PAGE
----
This Project Explain Occurrence and Fate of Microplastic in the Marine Environment
To date, little is known about what happens to microplastic in the sea. The MICRO-FATE project that is now starting under the leadership of the Helmholtz Centre for Environmental Research (UFZ) is expected to bring about a change to this situation .
Expedition across the Pacific Ocean. Photo: ©Die Aktivisten, Leipzig
The international team of researchers intends to find out where microplastic accumulate in the ocean, how it is degraded and the effects it has on the environment. A five-week expedition across the Pacific Ocean marks the start of the project. The trip on the research vessel "Sonne" will take the researchers from Vancouver to Singapore. Their most important objective is to take and conserve samples for upcoming laboratory analysis in addition to performing initial experiments.
Millions of tonnes of plastic waste are transported by rivers, by wind and in waste water into the sea, where the plastic remains. "To date, there are no detailed data on where plastic accumulates and how much," says UFZ environmental chemist, Dr Annika Jahnke. Previous estimates rely on computer modelling, individual data and observations from the air. "We want to provide substantiation for these estimates and to find out what happens to the plastic in the ocean and which effects microplastic has on the environment," Jahnke explains. At the UFZ, the environmental chemist heads the "MICRO-FATE" project funded by the Federal Ministry of Education and Research (BMBF), which will run until 2021and also includes researchers from the Fraunhofer Institute for Ceramic Technologies and Systems (IKTS), the Leibniz Institute for Baltic Sea Research, Warnemünde (IOW) and Stockholm University (SU) in Sweden. On 30 May, a team comprising 18 MICRO-FATE researchers are setting off from Vancouver (Canada) on an expedition across the Pacific Ocean. The team on board the research vessel "Sonne", scheduled to arrive in Singapore on 5 July, will consist mainly of biologists, ecotoxicologists and environmental chemists. They will take samples at several stations along the passage not only in the North Pacific Garbage Patch, one of the largest accumulation areas of floating waste in the Pacific Ocean, but also at less polluted locations.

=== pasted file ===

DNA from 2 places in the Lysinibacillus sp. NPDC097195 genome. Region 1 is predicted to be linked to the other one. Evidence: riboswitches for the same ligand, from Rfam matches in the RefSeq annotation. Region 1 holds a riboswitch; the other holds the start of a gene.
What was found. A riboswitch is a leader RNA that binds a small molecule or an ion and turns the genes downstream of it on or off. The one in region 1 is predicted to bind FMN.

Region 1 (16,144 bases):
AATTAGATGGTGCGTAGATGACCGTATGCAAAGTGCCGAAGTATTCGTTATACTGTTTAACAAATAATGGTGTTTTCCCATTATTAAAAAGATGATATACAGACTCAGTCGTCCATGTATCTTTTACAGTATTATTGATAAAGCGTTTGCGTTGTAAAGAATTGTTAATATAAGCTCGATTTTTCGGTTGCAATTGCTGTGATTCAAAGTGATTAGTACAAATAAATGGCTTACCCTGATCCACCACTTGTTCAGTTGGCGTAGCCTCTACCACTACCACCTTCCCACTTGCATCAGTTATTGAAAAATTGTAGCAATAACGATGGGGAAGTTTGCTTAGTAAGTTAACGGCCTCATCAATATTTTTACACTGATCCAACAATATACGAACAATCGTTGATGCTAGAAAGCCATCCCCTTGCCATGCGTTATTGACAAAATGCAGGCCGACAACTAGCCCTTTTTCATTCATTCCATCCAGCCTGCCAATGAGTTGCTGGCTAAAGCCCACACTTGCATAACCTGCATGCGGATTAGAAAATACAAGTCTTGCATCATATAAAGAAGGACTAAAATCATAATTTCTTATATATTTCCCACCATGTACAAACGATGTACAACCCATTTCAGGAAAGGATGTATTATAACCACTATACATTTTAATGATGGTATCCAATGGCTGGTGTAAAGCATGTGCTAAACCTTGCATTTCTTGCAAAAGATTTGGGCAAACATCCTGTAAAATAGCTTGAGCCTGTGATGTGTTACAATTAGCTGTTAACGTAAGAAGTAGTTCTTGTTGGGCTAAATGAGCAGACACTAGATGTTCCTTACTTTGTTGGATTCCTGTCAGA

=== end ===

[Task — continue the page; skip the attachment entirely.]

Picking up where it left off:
Research Vessel Sonne. Photo: M Hartig / Meyer Werft
One of the researchers’ primary objectives is to collect samples from the surface water, the water column and from the seabed. "To date, the water column has been insufficiently studied," explains Annika Jahnke. Hence, the researchers hope to find out more about the vertical distribution of the plastic particles and to identify potential gradients with regard to concentration, composition, age and coverage with biofilms.
An analysis of the samples from the seabed is also expected to provide information on plastic material in the sediments and on where microplastic end up in the sea. There are researchers who speculate that most of the material is deposited on the seabed. "The measurements will allow us to estimate whether it is true that only around one hundredth of the total amount of plastic can be found at the water surface," the environmental chemist says. The sediment samples and the water will also be examined for organic pollutants to find out if plastic is a source or sink of pollutants into the marine environment.
Another objective of the researchers is to examine how the polymer structure of the plastic particles changes as a consequence of weathering. "So far, we have only little knowledge on how marine plastic weathers," Jahnke says. "There are first results but no robust data." To date, weathering has been mostly simulated in the laboratory. For this reason, there are steel tanks filled with seawater on board the research vessel to expose plastic material. The researchers want to use these to examine the influence of solar radiation, the salt content and the temperature on the plastic weathering process. "The idea is to supplement the results of our previous laboratory experiments with these field experiments," the researcher explains.
The consequence of weathering is that plastic items gradually decay and ultimately fine polymer particles are formed. These tend to be covered with biofilms and to form heteroaggregates. The researchers hypothesise that these biofilms play a decisive role for the fate, transport and weathering of marine plastic. For this reason, they will analyse the biofilms and examine their function and the role they play in biogeochemical cycles in the marine environment. Studies suggest that biofilms growing on plastic differ from other marine microbiological communities and that plastic is consequently a new habitat for microbes in marine systems - with implications as yet unknown.
"Our aim is to reconcile field data with existing models," the UFZ researcher explains. "And the evaluation of the new data will put us into a better position to estimate how much plastic occurs in the oceans and which impacts microplastic have on the marine environment. We will learn more about the occurrence and fate of plastic and about whether the seabed is such a big sink for plastic as studies suggest."
Source: Helmholtz Centre for Environmental Research - UFZ